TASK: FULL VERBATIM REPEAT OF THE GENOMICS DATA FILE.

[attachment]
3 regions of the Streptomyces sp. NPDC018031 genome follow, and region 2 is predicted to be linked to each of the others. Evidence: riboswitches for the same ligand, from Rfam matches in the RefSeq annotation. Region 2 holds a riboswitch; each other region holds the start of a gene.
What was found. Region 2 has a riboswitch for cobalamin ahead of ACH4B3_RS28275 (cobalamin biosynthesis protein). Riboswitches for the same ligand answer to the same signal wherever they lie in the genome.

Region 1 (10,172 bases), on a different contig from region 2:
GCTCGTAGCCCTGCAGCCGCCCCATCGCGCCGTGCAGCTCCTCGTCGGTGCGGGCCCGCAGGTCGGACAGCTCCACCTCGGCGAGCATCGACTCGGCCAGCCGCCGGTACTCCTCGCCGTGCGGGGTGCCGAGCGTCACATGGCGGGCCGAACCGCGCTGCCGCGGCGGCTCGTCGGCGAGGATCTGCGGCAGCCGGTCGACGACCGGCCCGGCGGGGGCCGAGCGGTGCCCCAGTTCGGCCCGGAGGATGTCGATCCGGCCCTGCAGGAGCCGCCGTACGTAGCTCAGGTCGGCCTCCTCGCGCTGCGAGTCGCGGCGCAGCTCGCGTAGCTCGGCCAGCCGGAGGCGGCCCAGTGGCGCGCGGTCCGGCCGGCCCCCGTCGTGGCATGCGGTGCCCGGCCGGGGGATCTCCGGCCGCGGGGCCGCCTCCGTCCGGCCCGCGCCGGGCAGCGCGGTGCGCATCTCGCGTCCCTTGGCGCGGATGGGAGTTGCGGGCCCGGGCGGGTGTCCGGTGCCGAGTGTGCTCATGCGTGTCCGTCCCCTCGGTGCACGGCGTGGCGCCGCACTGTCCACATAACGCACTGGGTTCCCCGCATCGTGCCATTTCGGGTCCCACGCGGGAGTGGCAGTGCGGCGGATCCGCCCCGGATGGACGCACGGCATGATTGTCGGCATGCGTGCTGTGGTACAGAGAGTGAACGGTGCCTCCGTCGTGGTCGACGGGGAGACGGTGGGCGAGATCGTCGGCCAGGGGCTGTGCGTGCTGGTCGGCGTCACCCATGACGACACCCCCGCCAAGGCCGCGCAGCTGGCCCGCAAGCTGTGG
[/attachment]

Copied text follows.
3 regions of the Streptomyces sp. NPDC018031 genome follow, and region 2 is predicted to be linked to each of the others. Evidence: riboswitches for the same ligand, from Rfam matches in the RefSeq annotation. Region 2 holds a riboswitch; each other region holds the start of a gene.
What was found. Region 2 has a riboswitch for cobalamin ahead of ACH4B3_RS28275 (cobalamin biosynthesis protein). Riboswitches for the same ligand answer to the same signal wherever they lie in the genome.

Region 1 (10,172 bases), on a different contig from region 2:
GCTCGTAGCCCTGCAGCCGCCCCATCGCGCCGTGCAGCTCCTCGTCGGTGCGGGCCCGCAGGTCGGACAGCTCCACCTCGGCGAGCATCGACTCGGCCAGCCGCCGGTACTCCTCGCCGTGCGGGGTGCCGAGCGTCACATGGCGGGCCGAACCGCGCTGCCGCGGCGGCTCGTCGGCGAGGATCTGCGGCAGCCGGTCGACGACCGGCCCGGCGGGGGCCGAGCGGTGCCCCAGTTCGGCCCGGAGGATGTCGATCCGGCCCTGCAGGAGCCGCCGTACGTAGCTCAGGTCGGCCTCCTCGCGCTGCGAGTCGCGGCGCAGCTCGCGTAGCTCGGCCAGCCGGAGGCGGCCCAGTGGCGCGCGGTCCGGCCGGCCCCCGTCGTGGCATGCGGTGCCCGGCCGGGGGATCTCCGGCCGCGGGGCCGCCTCCGTCCGGCCCGCGCCGGGCAGCGCGGTGCGCATCTCGCGTCCCTTGGCGCGGATGGGAGTTGCGGGCCCGGGCGGGTGTCCGGTGCCGAGTGTGCTCATGCGTGTCCGTCCCCTCGGTGCACGGCGTGGCGCCGCACTGTCCACATAACGCACTGGGTTCCCCGCATCGTGCCATTTCGGGTCCCACGCGGGAGTGGCAGTGCGGCGGATCCGCCCCGGATGGACGCACGGCATGATTGTCGGCATGCGTGCTGTGGTACAGAGAGTGAACGGTGCCTCCGTCGTGGTCGACGGGGAGACGGTGGGCGAGATCGTCGGCCAGGGGCTGTGCGTGCTGGTCGGCGTCACCCATGACGACACCCCCGCCAAGGCCGCGCAGCTGGCCCGCAAGCTGTGG